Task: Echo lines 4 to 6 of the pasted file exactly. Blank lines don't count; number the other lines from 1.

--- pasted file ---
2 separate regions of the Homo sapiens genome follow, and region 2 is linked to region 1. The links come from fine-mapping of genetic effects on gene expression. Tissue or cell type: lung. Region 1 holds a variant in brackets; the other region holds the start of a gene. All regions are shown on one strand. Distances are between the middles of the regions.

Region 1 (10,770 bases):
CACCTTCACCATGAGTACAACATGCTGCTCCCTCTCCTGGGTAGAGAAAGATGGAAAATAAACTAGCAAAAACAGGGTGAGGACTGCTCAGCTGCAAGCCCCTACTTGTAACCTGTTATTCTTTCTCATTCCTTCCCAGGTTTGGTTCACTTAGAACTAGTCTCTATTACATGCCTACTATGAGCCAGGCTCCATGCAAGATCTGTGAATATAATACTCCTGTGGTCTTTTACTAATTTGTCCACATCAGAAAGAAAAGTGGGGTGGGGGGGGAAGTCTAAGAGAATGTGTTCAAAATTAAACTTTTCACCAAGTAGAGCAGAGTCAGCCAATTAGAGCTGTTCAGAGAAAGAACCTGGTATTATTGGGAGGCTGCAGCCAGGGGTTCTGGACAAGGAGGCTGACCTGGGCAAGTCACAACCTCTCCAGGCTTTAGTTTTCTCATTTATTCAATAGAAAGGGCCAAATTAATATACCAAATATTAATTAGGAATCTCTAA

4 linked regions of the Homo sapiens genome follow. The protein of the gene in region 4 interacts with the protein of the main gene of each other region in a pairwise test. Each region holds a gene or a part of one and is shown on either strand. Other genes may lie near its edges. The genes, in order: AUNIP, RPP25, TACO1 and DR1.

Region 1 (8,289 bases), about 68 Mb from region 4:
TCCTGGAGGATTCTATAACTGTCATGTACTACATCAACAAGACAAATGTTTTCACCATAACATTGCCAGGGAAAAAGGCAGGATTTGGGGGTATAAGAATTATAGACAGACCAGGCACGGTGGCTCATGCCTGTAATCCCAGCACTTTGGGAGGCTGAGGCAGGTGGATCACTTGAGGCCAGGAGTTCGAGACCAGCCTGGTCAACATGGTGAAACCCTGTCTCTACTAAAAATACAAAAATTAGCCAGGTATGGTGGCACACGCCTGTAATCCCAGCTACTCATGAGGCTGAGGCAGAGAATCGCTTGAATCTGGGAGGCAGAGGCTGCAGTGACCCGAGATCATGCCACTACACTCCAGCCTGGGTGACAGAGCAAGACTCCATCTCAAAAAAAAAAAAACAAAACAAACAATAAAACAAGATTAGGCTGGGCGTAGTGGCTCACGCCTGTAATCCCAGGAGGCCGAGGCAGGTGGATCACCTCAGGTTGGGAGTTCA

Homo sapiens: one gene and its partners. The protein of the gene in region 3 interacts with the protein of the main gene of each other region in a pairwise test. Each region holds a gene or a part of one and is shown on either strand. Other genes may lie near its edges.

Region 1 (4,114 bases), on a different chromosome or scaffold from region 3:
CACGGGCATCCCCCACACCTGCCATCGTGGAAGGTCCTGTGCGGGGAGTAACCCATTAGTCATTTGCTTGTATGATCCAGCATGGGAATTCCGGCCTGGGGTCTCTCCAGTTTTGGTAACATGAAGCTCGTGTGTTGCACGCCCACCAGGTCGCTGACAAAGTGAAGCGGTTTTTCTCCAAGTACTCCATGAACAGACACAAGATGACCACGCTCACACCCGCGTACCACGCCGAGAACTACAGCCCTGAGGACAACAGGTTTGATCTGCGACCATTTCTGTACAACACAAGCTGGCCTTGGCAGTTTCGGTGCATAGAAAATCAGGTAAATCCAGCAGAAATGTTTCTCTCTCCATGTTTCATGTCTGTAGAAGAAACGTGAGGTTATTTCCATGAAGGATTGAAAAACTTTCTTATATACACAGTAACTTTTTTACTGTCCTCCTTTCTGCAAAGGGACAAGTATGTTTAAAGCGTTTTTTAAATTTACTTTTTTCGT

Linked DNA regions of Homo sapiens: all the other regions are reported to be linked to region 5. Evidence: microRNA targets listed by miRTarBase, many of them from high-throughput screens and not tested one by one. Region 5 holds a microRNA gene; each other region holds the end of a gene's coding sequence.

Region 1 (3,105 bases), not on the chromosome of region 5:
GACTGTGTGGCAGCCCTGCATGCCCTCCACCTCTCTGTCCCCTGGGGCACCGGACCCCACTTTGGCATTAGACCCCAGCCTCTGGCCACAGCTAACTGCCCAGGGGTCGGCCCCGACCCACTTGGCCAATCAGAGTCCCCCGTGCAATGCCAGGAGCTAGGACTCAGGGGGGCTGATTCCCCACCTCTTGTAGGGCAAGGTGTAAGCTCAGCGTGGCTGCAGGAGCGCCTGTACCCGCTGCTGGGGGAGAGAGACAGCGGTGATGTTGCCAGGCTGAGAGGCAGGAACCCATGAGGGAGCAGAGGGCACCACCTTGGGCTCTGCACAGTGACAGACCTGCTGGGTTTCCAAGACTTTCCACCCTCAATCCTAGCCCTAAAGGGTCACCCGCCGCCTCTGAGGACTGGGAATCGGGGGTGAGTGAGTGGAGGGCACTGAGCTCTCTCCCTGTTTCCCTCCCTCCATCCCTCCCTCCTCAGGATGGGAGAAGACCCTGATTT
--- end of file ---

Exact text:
4 linked regions of the Homo sapiens genome follow. The protein of the gene in region 4 interacts with the protein of the main gene of each other region in a pairwise test. Each region holds a gene or a part of one and is shown on either strand. Other genes may lie near its edges. The genes, in order: AUNIP, RPP25, TACO1 and DR1.

Region 1 (8,289 bases), about 68 Mb from region 4:
TCCTGGAGGATTCTATAACTGTCATGTACTACATCAACAAGACAAATGTTTTCACCATAACATTGCCAGGGAAAAAGGCAGGATTTGGGGGTATAAGAATTATAGACAGACCAGGCACGGTGGCTCATGCCTGTAATCCCAGCACTTTGGGAGGCTGAGGCAGGTGGATCACTTGAGGCCAGGAGTTCGAGACCAGCCTGGTCAACATGGTGAAACCCTGTCTCTACTAAAAATACAAAAATTAGCCAGGTATGGTGGCACACGCCTGTAATCCCAGCTACTCATGAGGCTGAGGCAGAGAATCGCTTGAATCTGGGAGGCAGAGGCTGCAGTGACCCGAGATCATGCCACTACACTCCAGCCTGGGTGACAGAGCAAGACTCCATCTCAAAAAAAAAAAAACAAAACAAACAATAAAACAAGATTAGGCTGGGCGTAGTGGCTCACGCCTGTAATCCCAGGAGGCCGAGGCAGGTGGATCACCTCAGGTTGGGAGTTCA